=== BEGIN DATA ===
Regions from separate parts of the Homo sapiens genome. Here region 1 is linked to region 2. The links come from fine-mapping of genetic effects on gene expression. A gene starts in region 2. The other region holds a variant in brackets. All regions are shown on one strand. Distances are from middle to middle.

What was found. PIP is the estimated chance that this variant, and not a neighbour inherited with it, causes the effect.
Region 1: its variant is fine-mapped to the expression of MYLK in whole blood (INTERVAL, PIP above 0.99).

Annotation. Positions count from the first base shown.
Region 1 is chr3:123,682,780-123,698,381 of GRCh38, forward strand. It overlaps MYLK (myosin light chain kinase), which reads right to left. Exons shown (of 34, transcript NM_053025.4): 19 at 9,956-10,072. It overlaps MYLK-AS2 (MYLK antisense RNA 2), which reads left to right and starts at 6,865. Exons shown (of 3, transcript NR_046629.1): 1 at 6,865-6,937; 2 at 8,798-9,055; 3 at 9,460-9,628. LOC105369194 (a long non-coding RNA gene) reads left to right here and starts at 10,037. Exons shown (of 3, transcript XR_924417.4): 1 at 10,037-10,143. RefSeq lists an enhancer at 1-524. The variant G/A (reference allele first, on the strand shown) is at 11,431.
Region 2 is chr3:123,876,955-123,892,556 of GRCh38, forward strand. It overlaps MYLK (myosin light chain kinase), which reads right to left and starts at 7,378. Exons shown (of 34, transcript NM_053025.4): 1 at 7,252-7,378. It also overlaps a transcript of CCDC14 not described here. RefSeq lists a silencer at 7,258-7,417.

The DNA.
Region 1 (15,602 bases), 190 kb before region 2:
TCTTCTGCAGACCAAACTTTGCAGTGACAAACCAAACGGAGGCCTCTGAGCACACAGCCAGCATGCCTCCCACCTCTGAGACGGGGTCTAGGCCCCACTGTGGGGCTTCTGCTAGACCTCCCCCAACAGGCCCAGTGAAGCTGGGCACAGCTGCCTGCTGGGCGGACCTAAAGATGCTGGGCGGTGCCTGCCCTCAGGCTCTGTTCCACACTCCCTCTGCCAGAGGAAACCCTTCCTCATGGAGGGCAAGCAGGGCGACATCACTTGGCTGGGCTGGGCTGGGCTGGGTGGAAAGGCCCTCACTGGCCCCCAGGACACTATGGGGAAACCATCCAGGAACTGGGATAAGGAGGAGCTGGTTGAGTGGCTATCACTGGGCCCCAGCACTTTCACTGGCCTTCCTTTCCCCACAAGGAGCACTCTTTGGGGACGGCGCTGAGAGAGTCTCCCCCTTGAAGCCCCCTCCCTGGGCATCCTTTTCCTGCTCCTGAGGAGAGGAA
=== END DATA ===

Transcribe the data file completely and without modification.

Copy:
Regions from separate parts of the Homo sapiens genome. Here region 1 is linked to region 2. The links come from fine-mapping of genetic effects on gene expression. A gene starts in region 2. The other region holds a variant in brackets. All regions are shown on one strand. Distances are from middle to middle.

What was found. PIP is the estimated chance that this variant, and not a neighbour inherited with it, causes the effect.
Region 1: its variant is fine-mapped to the expression of MYLK in whole blood (INTERVAL, PIP above 0.99).

Annotation. Positions count from the first base shown.
Region 1 is chr3:123,682,780-123,698,381 of GRCh38, forward strand. It overlaps MYLK (myosin light chain kinase), which reads right to left. Exons shown (of 34, transcript NM_053025.4): 19 at 9,956-10,072. It overlaps MYLK-AS2 (MYLK antisense RNA 2), which reads left to right and starts at 6,865. Exons shown (of 3, transcript NR_046629.1): 1 at 6,865-6,937; 2 at 8,798-9,055; 3 at 9,460-9,628. LOC105369194 (a long non-coding RNA gene) reads left to right here and starts at 10,037. Exons shown (of 3, transcript XR_924417.4): 1 at 10,037-10,143. RefSeq lists an enhancer at 1-524. The variant G/A (reference allele first, on the strand shown) is at 11,431.
Region 2 is chr3:123,876,955-123,892,556 of GRCh38, forward strand. It overlaps MYLK (myosin light chain kinase), which reads right to left and starts at 7,378. Exons shown (of 34, transcript NM_053025.4): 1 at 7,252-7,378. It also overlaps a transcript of CCDC14 not described here. RefSeq lists a silencer at 7,258-7,417.

The DNA.
Region 1 (15,602 bases), 190 kb before region 2:
TCTTCTGCAGACCAAACTTTGCAGTGACAAACCAAACGGAGGCCTCTGAGCACACAGCCAGCATGCCTCCCACCTCTGAGACGGGGTCTAGGCCCCACTGTGGGGCTTCTGCTAGACCTCCCCCAACAGGCCCAGTGAAGCTGGGCACAGCTGCCTGCTGGGCGGACCTAAAGATGCTGGGCGGTGCCTGCCCTCAGGCTCTGTTCCACACTCCCTCTGCCAGAGGAAACCCTTCCTCATGGAGGGCAAGCAGGGCGACATCACTTGGCTGGGCTGGGCTGGGCTGGGTGGAAAGGCCCTCACTGGCCCCCAGGACACTATGGGGAAACCATCCAGGAACTGGGATAAGGAGGAGCTGGTTGAGTGGCTATCACTGGGCCCCAGCACTTTCACTGGCCTTCCTTTCCCCACAAGGAGCACTCTTTGGGGACGGCGCTGAGAGAGTCTCCCCCTTGAAGCCCCCTCCCTGGGCATCCTTTTCCTGCTCCTGAGGAGAGGAA